All this week, we’re looking at the state of prenatal care in Florida. In some counties, women lacking private health insurance have little or no access to a doctor. And that got our economic analyst Hank Fishkind thinking. He sat down with 90.7’s Catherine Welch to talk about the correlation between Florida’s infant mortality rate and the state’s healthcare system.
On how the U.S. ranks on infant mortality:
“We have some of the highest rates of infant mortality among developed countries. … So there’s an issue.”
On the economic factors affecting infant mortality:
“Florida has an economy dominated by tourism, retirement and agriculture. And as a result, it gives rise to very large volumes of job creation, which we like, but at very low wage rates. So the result is we have a very large pool of people who can’t afford health care.”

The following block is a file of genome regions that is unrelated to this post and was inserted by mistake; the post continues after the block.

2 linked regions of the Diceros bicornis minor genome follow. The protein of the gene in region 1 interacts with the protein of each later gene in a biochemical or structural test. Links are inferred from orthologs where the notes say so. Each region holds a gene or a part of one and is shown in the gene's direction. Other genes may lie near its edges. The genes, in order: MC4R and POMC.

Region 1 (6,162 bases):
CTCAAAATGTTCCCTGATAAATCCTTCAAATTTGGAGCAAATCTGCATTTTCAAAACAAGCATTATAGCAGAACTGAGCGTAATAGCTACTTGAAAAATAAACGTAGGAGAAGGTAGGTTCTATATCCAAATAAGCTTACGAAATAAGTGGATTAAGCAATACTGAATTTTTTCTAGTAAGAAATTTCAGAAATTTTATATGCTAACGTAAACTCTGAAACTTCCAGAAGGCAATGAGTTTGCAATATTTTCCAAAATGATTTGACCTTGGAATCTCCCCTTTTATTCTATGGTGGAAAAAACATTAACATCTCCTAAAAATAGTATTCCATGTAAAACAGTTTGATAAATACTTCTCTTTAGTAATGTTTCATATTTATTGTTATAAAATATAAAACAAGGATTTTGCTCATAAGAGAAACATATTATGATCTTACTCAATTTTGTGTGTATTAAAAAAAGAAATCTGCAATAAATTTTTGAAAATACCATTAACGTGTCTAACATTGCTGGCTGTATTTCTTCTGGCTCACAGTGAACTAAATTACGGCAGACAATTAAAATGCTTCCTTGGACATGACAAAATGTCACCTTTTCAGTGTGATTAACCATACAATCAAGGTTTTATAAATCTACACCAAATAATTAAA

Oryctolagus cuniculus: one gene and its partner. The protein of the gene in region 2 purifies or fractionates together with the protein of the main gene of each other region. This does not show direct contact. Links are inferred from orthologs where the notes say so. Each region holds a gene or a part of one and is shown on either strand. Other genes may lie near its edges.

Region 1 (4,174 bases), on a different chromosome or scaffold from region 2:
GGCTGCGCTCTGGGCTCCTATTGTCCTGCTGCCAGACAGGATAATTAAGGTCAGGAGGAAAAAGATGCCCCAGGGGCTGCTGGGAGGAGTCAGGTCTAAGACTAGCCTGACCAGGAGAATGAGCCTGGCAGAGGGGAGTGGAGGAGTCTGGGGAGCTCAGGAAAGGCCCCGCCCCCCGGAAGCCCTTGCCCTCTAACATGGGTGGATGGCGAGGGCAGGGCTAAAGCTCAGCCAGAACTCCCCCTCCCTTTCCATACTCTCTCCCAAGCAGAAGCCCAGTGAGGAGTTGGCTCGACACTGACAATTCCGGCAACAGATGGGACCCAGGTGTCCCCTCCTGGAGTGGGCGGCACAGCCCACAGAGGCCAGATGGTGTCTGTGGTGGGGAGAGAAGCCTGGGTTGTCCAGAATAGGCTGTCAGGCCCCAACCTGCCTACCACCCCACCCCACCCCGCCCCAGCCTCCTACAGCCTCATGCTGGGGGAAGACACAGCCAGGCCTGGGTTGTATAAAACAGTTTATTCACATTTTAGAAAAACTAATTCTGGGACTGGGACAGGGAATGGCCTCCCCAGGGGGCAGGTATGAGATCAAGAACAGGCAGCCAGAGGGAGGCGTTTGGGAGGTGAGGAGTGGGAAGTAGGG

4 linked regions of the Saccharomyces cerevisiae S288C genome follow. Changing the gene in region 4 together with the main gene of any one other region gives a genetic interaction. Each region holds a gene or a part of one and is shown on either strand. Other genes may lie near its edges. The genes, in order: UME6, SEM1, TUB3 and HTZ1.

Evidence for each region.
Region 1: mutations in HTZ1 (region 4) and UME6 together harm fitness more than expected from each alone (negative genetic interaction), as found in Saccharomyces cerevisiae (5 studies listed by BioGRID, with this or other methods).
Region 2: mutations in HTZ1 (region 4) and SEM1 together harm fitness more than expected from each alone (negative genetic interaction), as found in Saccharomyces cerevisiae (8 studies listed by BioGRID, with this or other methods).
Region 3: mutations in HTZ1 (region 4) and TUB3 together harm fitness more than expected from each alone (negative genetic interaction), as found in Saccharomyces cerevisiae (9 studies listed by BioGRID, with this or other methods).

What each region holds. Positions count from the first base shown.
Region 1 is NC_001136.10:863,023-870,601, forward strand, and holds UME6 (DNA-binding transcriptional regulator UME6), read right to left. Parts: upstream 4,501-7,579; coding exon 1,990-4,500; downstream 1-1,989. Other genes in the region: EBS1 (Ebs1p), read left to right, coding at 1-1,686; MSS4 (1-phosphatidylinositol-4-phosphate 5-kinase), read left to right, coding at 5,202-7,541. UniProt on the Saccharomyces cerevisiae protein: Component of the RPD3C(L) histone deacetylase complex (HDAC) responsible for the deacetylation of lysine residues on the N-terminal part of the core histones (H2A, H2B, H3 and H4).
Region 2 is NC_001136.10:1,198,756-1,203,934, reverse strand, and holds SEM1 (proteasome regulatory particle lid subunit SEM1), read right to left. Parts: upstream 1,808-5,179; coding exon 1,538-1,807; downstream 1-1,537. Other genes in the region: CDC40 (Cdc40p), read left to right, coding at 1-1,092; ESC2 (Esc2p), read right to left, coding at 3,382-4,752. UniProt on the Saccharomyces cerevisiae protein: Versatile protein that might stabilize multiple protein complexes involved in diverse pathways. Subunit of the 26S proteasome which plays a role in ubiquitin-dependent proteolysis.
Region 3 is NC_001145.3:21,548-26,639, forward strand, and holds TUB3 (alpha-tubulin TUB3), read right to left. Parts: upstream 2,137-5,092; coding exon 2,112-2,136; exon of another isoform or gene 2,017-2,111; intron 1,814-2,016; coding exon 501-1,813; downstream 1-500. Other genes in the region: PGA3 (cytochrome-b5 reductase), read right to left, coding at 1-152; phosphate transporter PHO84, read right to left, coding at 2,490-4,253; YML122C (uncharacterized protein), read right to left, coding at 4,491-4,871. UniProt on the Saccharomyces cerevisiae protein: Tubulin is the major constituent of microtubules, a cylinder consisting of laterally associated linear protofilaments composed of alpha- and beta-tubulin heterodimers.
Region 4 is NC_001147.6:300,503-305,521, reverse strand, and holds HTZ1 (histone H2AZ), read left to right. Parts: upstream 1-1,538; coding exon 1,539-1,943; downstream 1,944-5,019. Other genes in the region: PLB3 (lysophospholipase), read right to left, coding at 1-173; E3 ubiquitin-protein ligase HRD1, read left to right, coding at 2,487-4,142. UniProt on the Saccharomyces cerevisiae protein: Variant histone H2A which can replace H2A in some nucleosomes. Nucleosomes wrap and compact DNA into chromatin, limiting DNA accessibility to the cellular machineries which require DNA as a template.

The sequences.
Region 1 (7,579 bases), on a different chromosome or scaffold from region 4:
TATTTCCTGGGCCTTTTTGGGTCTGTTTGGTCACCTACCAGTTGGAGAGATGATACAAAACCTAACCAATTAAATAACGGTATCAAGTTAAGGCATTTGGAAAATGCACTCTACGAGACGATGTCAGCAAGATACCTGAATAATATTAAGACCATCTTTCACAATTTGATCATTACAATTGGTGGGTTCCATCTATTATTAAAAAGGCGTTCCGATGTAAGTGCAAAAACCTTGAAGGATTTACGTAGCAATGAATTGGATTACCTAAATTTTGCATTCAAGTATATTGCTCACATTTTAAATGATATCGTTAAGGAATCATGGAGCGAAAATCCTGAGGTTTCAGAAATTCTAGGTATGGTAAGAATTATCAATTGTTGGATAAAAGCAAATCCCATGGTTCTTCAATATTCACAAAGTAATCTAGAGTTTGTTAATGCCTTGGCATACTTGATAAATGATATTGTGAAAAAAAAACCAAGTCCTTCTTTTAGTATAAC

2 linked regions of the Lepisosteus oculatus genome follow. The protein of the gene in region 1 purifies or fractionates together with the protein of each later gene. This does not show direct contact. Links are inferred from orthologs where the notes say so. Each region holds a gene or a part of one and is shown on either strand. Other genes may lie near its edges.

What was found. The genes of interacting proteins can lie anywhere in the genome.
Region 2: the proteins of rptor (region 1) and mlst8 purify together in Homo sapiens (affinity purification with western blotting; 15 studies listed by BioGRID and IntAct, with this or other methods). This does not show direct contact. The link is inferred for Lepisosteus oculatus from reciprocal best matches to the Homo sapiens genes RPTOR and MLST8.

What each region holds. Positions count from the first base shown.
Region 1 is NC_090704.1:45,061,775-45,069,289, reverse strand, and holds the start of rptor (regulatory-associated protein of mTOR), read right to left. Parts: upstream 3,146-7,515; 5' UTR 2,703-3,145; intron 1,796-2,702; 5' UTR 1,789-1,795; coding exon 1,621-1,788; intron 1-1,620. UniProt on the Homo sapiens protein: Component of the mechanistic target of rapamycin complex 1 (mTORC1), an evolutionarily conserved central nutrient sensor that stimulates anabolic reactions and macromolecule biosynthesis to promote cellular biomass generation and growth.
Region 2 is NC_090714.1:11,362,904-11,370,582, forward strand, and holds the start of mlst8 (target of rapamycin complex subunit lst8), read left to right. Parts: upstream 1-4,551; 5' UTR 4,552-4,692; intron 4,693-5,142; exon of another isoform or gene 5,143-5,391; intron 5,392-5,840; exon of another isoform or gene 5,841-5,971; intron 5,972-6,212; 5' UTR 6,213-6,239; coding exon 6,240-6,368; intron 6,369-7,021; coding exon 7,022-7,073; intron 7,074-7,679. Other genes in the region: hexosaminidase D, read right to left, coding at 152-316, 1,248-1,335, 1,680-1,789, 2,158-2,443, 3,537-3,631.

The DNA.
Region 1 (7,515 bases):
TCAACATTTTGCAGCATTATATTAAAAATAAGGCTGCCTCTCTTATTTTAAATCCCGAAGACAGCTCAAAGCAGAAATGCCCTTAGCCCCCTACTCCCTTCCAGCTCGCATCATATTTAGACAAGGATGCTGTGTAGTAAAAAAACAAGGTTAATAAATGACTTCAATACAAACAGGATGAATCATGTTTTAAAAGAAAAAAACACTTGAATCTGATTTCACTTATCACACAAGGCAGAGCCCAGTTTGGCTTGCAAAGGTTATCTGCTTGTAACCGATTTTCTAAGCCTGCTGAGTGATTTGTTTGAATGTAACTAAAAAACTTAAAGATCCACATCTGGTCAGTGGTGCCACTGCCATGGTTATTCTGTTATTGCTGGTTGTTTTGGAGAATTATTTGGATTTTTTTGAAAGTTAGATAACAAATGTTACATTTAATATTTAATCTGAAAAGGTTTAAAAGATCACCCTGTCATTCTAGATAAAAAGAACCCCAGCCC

On what infant mortality tells us about Florida’s health care system:
“It tells us our delivery system is really breaking down because the indicator of infant mortality is very high. … We have two counties in Florida that have infant mortality rates above 15 (deaths per 1,000 births). Now, to put that in perspective, that’s higher infant mortality rates than in El Salvador, Mexico, Turkey or Jamaica. So there’s obviously a break down in the health care delivery systems that would give rise to these very elevated rates on infant mortality in parts of our state.”